Yuyuan Garden a Chinese Classical Garden
BMH 02 - 20 - 2010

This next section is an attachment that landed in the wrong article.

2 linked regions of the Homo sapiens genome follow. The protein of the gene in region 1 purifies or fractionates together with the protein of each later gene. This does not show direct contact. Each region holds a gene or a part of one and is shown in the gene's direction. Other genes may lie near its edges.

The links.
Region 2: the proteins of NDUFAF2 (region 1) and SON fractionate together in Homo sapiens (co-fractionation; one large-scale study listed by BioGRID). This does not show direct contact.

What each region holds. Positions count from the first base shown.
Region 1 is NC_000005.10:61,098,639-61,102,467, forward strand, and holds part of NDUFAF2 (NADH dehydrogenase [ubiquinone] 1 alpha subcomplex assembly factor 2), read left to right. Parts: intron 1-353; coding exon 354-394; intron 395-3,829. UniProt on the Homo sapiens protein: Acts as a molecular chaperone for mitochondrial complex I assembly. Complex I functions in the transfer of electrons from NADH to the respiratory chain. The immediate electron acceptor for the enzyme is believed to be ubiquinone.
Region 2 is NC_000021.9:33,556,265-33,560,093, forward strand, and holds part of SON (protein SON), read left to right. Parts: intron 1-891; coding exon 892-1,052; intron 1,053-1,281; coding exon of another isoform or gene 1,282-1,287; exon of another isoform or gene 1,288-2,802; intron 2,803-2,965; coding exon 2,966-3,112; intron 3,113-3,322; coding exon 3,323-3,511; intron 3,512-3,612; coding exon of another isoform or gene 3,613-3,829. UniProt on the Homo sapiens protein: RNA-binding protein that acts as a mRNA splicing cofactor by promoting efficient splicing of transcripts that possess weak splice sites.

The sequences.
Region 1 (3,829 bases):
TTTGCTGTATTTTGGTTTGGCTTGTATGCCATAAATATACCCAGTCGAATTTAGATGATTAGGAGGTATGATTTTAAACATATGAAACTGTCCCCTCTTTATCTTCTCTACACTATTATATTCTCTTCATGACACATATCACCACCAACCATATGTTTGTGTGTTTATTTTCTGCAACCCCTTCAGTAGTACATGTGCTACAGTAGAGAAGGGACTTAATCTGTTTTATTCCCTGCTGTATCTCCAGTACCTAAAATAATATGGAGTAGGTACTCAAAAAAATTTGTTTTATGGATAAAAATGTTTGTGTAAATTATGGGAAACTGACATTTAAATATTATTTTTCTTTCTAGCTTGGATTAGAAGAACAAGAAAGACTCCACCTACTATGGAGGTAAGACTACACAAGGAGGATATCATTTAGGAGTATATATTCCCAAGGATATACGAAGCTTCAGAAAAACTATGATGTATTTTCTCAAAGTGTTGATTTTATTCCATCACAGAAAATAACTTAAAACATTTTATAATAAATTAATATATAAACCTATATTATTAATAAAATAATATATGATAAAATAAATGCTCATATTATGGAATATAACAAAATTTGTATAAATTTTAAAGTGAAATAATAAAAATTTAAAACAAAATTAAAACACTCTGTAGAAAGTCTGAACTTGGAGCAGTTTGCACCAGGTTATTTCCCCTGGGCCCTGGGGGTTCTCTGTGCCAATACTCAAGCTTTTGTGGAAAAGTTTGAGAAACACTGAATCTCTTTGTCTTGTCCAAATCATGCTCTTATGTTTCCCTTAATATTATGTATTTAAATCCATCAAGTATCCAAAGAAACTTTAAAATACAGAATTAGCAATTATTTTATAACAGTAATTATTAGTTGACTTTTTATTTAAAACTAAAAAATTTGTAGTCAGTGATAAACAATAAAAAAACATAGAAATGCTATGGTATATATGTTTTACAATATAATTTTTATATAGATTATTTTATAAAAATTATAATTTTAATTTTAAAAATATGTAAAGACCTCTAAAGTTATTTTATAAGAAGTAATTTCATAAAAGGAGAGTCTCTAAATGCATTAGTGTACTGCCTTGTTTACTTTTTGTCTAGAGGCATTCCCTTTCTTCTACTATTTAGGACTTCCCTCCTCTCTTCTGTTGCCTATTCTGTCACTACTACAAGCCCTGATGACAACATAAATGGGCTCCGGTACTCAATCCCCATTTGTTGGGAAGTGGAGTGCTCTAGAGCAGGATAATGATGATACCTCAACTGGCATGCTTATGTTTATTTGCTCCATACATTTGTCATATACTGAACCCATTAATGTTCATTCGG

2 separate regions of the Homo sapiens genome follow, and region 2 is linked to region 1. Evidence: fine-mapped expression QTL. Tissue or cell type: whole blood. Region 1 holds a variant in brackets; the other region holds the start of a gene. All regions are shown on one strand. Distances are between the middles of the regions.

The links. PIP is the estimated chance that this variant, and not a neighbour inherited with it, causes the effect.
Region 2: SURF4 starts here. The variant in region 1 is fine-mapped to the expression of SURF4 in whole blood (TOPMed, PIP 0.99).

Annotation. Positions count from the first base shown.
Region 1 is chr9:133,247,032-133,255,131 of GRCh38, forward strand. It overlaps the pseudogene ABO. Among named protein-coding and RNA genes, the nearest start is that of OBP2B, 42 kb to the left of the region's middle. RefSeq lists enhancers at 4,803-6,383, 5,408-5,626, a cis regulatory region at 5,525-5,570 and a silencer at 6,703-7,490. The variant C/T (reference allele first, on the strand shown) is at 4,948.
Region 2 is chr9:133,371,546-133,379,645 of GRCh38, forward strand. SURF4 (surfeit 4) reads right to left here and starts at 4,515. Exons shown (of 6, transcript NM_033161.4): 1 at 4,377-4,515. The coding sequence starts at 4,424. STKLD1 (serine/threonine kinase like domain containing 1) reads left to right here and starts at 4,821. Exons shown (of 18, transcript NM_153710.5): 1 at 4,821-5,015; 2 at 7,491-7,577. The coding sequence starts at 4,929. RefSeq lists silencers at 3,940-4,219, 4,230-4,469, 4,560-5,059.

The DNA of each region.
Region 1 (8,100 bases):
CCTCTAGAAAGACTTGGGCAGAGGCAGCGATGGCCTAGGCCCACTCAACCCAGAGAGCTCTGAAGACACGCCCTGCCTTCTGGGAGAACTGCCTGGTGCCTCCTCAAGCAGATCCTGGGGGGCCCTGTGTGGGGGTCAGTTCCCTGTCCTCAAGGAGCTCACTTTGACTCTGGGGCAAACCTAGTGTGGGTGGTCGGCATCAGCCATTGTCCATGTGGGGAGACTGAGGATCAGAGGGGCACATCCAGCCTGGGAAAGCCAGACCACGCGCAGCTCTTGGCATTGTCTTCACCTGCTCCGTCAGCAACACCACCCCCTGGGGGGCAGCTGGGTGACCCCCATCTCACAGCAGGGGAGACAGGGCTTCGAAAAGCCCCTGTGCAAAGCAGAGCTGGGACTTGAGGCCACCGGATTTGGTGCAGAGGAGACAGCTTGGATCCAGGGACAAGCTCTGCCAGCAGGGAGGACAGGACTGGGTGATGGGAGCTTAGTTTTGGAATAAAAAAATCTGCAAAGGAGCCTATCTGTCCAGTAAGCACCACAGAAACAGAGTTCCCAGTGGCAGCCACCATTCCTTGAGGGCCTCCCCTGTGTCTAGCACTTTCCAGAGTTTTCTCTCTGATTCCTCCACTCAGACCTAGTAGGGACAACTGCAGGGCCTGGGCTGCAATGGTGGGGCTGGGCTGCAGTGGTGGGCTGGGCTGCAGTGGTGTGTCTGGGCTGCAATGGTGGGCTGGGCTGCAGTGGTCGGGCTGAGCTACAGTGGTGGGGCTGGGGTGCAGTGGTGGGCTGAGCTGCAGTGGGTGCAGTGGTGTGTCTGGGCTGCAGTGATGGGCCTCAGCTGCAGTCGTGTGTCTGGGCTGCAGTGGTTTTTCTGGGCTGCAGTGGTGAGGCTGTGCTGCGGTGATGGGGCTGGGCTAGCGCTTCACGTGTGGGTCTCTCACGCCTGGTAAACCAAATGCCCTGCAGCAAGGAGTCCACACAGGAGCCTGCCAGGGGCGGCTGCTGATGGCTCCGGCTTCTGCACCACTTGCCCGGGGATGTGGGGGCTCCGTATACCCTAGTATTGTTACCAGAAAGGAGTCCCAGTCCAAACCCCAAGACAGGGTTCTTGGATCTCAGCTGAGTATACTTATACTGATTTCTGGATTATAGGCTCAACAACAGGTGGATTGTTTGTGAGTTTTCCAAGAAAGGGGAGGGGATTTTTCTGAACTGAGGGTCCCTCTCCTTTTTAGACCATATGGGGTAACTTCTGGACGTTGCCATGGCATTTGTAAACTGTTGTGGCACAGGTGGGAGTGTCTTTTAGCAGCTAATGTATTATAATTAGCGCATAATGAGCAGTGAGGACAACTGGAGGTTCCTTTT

The Yuyuan Garden of Shanghai, China, was the groups first excursion to a Chinese Classical Garden during World Tour. Also known as a Scholar's Garden for its poetic composition, a component of feng shui, the group will continue to examine this garden type tomorrow in Suzhou, China, visiting the Master of Nets Gardens and the Lingering Gardens. Commissioned by Pan Yunduan during the Ming Dynasty, the Yuyuan Gardens were damaged by the British Army in the Opium Wars and further trampled by the Japanese in 1942. As of 1982, the gardens were restored and are today recognized as a national monument in China. Studying the components of the Yuyuan Garden, as an example of the classical garden typology, might assist further design analysis in tomorrow's exploration. In its entirety the complex, as an extension of the private home, was created as a spiritual retreat from the pressures of public life, to reconnect with nature and realign the mind. To accomplish this the designer utilized various design principles that will likely appear in other Chinese Classical Gardens. First, the garden is segmented into various sized rooms and separated by a tile-scaled dragon wall. These individual sections encourage exploration and unexpected discovery, allowing individuals to meander through thought and location. This process of exploration utilizes the awareness of the right-brain and silences the processing algorithms of the left-brain, the modern definition of a spiritual retreat. Second, the five-acre garden is relatively small. The garden complex is completely walled off from the surrounding city, and each segmented space provides a sense of intimacy and security. While the size of the complex might reflect the realities of an urban garden, perhaps it also provides an illusion of control in an otherwise complex and chaotic existence. Third, the transitional elements between spaces vary in style, texture, and character and respond to the various elements within each room. Zig-zagging bridges span larger ponds, while arching bridges span small brooks; rocky stairs transition to the top of mounds and wall penetrations and windows frame a picturesque view of the progression (Top, Left Image). Finally, the garden mimics natural orders through its asymmetrical layout, and each room contains a varying degree of cultural and natural landscapes. Plant life is strategically placed for its symbolic reference to Chinese values and for its aromatic contribution to the sense of retreat, activating the experiential portions of the brain. Some rooms contain a formal ordering system while others attempt to mimic the mountains and lakes of China. Using ponds and mounds in the microcosm, the garden juxtaposes jagged rocks against the calming, still water (Bottom, Left Image). The reflection evokes universal harmony, a balance of masculine and feminine energies. From this perspective, the swimming carp was selected for its ability to overcome turbulent water, a cognitive link back to the user's own struggle for harmony. Within the urban context, there are opportunities to adapt these classical design principles to contemporary design within individual hometown projects. Realigning the mind's connection with the cosmos in a form of spiritual retreat should not be a luxury for the elite; rather, it should be strategically designed and accessible to a all individuals in the high-stressed environment of the city.

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